Anand: Rio Olympics will be very productive for India

With the banner ‘Let’s get behind Team India’, CEO Viren Rasquinha, along with OGQ founder-director Geet Sethi and director and five-time World Chess Champion, Viswanathan Anand, interacted with the media, promoting some of the finest Indian athletes ahead of their Olympics journey.

The Olympic Gold Quest team — (From left) Co-founder Geet Sethi, shooter Sri Nivedita, shooter Gagan Narang, archer Deepika Kumari and former world chess champion Viswanathan Anand.   -  The Hindu

Viswanathan Anand is one of the directors of Olympic Gold Quest.   -  The Hindu

The Olympic Gold Quest, which has been representing athletes and nurturing them for the upcoming Rio Olympics and many more ahead, kicked off their journey in Chennai on Friday. With the banner ‘Let’s get behind Team India’, CEO Viren Rasquinha, along with OGQ founder-director Geet Sethi and director and five-time World Chess Champion, Viswanathan Anand, interacted with the media, promoting some of the finest Indian athletes ahead of their Olympics journey.

London Olympics bronze medallist, Gagan Narang, was the first athlete to join OGQ. In his speech, Narang said that OGQ’s main contribution has that it supports the sportspersons unconditionally. “OGQ always said that ‘look you have shown potential, don’t worry about anything else. That’s how the road to Beijing started for me. It was a really emotional moment for me. I went to the Beijing as the favourite (he didn’t win a medal). My first was in Athens (Olympics) where I didn’t win a medal. When I went back (after Beijing Olympics), they (OGQ) said ‘OK let’s focus and start again. That is where OGQ makes a huge difference,” he said.

A non-profit organisation, OGQ supports 76 athletes currently — 49 seniors and 27 juniors — with the seniors being groomed for 2016 and 2020 Olympics and the juniors are being groomed for 2020 Tokyo and 2024 Olympics.

Ace Archer Deepika Kumari also spoke about OGQ’s contribution and how the organisation has been helping the athletes prepare.

“I am very happy to be a part of OGQ. They take care of our needs. I joined it in 2009-10. They don’t put any pressure and always support us,” she said.

Anand, who was excited of attending OGQ’s event in his hometown, said “I like OGQ as the creation of zone of excellence. They are all able to interact with us. We are a support staff to them. Someone they can call us, someone to absorb the shocks. I am optimistic that Rio (Olympics) will be very productive for us.”

Former World billiards champion and co-founder Geet Sethi said, “When I started OGQ, I wanted this to be a movement of people, for the athletes. It’s finally when they stand in the victory podium at the Olympics, they cry. They are tears of joy. That’s the beauty of the Olympic medal. The cry is felt by each one of us, not by them alone. We are 101 members (sportspersons). I look forward to 200. May be that will happen in 2020. Please support the fantastic endeavour of the athletes and understand the emotions of athletes.”

Talking about the government's role, Sethi feels despite the former doing a lot for the athletes now but there is a big gap between what the sportsersons require and what was being delivered to them.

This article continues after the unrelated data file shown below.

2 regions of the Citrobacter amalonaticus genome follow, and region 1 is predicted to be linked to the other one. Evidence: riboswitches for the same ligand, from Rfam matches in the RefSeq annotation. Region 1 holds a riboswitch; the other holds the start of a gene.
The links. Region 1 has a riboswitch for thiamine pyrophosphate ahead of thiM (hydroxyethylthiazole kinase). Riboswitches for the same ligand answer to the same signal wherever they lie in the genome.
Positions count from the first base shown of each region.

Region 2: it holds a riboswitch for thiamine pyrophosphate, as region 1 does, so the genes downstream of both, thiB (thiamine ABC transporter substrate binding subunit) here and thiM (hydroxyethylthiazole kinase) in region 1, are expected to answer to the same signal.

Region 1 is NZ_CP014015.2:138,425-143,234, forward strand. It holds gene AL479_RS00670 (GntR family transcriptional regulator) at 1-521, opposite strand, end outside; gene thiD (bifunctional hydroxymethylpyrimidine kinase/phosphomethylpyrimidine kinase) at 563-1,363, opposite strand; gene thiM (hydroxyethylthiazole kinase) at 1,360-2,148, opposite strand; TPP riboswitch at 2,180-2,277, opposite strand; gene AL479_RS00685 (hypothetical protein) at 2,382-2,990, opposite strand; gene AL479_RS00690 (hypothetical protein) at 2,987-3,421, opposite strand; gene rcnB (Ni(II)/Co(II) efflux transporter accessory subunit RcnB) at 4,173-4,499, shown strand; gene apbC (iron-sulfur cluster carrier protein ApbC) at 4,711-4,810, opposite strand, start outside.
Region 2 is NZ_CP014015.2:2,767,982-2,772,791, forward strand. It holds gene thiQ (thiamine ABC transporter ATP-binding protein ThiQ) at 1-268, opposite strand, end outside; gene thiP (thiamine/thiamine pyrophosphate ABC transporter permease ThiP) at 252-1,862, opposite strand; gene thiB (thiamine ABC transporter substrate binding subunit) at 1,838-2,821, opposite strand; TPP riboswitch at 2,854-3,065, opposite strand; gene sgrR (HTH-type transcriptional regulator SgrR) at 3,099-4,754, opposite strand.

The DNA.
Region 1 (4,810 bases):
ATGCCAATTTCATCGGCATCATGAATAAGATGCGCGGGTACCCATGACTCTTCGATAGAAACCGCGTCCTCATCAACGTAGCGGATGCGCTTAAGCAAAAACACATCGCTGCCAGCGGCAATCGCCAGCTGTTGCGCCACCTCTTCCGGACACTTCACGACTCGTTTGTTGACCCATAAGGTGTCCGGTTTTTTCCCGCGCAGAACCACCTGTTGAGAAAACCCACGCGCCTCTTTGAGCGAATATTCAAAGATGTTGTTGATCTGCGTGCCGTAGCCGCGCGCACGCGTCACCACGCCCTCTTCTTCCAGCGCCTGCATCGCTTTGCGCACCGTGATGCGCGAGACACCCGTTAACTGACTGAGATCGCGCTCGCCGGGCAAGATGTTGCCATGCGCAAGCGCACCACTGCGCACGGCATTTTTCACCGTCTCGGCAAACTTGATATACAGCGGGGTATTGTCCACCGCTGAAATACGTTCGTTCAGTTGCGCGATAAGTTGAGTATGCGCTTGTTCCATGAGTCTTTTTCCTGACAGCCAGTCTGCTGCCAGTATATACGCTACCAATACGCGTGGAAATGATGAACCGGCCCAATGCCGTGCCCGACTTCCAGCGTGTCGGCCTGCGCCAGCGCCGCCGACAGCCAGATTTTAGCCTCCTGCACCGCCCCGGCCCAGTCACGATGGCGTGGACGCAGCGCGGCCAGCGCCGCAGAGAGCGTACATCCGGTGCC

“We do not ask government for money. What we have done is that we have recognised what the government is doing for the athletes. It is doing a lot. Gone are the days when I myself was insane and shouting against the government. But that was 10—15 years ago. Government is spending a lot of money on the athletes. But I think there is a gap between what the athletes need and delivered to them,” Sethi said.

“Sometimes, it is the sheer nature of institution of government. It is not Indian government, it is true of governments in the world. It does not allow them to work with the speed, which the athletes require. We have just come in and supplement that gap. It could be a gap of one per cent or 20 percent. We would like to believe that we are complimenting now. So there is no fight or frustration in our minds in GOQ.”

“Pressure plays a lot on the minds of sportspersons. Many of the titles that I won on my second or third attempts more often on third attempt. I had to go through the feelings of not winning but realising that life goes on and somehow I felt much calmer. The other thing is that you need to pick in few seconds, some moments that you are not able to put up with. When you get to used to that you are able to deal with pressure better. Learning to control your nerves, control yourself inside out what you get simply by training and further training.”

Speaking about pressure, Narang said, “It can happen today and it can happen to another athletes the next day. Everyone knows what I am going through...what went wrong.”

Rasquinha added, “We support even junior athletes numbering 49 including 11 and 12 year olds. We understand that athletes will do their best and therefore winning the trust of athletes and their parents very often get us successes. For example, we started supporting P V Sindu when she was 14 years old and she was 215 in the world. We sent her to compete in lot of events in the world and funded either her mother or gather to accompany her. Similarly we did the same to Saina Nehwal too. To win the trust of the athletes is the biggest achievement for OGQ over the years. ”

Last week, Jwala Gutta and Ashwini Ponnappa became the 100 and 101 athletes to be part of OGQ’s family.